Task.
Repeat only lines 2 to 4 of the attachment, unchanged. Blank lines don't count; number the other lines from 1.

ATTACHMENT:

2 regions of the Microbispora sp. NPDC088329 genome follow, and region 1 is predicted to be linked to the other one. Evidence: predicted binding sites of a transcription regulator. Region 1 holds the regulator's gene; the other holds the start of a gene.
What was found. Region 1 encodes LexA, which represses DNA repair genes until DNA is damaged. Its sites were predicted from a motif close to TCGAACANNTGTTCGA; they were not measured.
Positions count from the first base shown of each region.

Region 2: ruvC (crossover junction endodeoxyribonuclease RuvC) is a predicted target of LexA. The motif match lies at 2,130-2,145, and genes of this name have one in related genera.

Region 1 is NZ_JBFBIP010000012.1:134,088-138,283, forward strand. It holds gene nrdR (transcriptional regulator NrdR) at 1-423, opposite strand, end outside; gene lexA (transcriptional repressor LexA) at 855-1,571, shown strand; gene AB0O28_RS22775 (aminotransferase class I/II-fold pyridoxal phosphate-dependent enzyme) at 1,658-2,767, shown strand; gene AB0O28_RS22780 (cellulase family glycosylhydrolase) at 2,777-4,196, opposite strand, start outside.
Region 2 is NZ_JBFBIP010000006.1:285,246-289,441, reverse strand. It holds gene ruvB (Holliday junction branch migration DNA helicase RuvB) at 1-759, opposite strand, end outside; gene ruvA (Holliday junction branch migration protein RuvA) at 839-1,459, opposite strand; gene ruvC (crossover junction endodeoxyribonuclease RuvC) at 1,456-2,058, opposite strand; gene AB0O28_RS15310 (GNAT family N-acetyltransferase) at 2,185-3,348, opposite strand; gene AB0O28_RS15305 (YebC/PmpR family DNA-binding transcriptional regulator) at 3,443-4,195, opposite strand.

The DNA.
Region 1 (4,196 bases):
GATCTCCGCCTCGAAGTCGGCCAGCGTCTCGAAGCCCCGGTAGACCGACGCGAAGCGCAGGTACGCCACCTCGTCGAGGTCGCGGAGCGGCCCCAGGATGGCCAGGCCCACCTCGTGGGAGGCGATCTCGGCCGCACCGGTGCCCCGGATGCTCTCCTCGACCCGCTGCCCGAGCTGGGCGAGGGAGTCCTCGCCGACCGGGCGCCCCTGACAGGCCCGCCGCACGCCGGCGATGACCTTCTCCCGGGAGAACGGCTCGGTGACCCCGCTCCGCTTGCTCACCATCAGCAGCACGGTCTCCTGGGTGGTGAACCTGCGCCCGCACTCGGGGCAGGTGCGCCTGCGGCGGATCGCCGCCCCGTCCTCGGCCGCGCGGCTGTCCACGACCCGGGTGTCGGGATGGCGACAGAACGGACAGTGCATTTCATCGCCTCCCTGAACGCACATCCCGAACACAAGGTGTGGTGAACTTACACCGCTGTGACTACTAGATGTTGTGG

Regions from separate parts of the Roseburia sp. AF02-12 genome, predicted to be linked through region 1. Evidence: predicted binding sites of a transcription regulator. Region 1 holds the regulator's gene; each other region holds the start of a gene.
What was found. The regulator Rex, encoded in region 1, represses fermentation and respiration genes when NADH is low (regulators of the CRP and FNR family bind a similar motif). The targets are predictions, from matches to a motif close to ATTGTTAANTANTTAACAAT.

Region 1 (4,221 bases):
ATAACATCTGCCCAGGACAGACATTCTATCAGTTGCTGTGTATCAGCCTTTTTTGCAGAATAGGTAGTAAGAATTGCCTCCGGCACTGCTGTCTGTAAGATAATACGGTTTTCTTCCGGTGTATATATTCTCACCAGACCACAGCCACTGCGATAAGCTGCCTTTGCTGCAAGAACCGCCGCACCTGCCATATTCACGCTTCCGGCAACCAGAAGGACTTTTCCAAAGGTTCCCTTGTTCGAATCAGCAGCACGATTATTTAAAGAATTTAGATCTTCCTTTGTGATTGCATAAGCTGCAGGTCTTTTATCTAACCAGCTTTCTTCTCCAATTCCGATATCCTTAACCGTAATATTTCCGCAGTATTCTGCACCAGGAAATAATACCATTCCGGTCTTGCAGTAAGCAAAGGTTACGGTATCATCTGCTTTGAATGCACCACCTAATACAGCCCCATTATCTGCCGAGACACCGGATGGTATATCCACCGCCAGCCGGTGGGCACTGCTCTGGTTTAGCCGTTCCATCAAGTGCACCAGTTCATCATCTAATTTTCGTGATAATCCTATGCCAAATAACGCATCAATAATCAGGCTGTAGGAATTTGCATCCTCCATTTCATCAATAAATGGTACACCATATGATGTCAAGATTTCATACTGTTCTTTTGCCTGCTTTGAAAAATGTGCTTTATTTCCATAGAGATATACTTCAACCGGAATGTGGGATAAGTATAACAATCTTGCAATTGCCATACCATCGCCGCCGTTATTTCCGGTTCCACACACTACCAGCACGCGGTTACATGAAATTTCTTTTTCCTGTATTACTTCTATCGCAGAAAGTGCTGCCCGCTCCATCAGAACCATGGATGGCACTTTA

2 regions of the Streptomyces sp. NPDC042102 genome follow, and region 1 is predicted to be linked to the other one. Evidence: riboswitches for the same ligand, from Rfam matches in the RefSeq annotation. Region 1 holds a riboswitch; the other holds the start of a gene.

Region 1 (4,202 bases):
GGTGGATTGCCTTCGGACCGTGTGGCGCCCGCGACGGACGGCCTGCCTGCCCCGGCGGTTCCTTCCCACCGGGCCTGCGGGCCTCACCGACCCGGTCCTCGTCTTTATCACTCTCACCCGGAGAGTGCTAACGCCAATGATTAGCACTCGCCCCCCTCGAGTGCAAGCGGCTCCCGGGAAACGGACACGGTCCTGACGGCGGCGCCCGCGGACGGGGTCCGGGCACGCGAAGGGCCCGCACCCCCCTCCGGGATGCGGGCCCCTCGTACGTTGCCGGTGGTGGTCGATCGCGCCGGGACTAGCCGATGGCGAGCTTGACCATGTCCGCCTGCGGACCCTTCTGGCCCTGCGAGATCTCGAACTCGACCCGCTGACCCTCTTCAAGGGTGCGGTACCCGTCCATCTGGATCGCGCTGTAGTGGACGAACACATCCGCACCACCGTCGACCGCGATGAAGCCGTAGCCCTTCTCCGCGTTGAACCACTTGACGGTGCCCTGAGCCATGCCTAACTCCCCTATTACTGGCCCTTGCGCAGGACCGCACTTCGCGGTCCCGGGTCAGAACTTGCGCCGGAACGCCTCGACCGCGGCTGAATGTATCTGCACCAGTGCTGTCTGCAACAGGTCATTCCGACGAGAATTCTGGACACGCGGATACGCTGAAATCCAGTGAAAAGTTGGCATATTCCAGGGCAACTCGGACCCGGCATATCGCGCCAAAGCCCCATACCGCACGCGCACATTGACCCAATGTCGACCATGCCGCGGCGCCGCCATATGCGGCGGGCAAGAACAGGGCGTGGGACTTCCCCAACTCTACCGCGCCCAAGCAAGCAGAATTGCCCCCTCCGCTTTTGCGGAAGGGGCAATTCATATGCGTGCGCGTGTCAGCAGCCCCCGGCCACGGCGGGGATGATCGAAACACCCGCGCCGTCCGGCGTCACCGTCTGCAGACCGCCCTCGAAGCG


What was found. Region 1 encodes LexA, which represses DNA repair genes until DNA is damaged. Its sites were predicted from a motif close to TCGAACANNTGTTCGA; they were not measured.
Positions count from the first base shown of each region.

Region 2: ruvC (crossover junction endodeoxyribonuclease RuvC) is a predicted target of LexA. The motif match lies at 2,130-2,145, and genes of this name have one in related genera.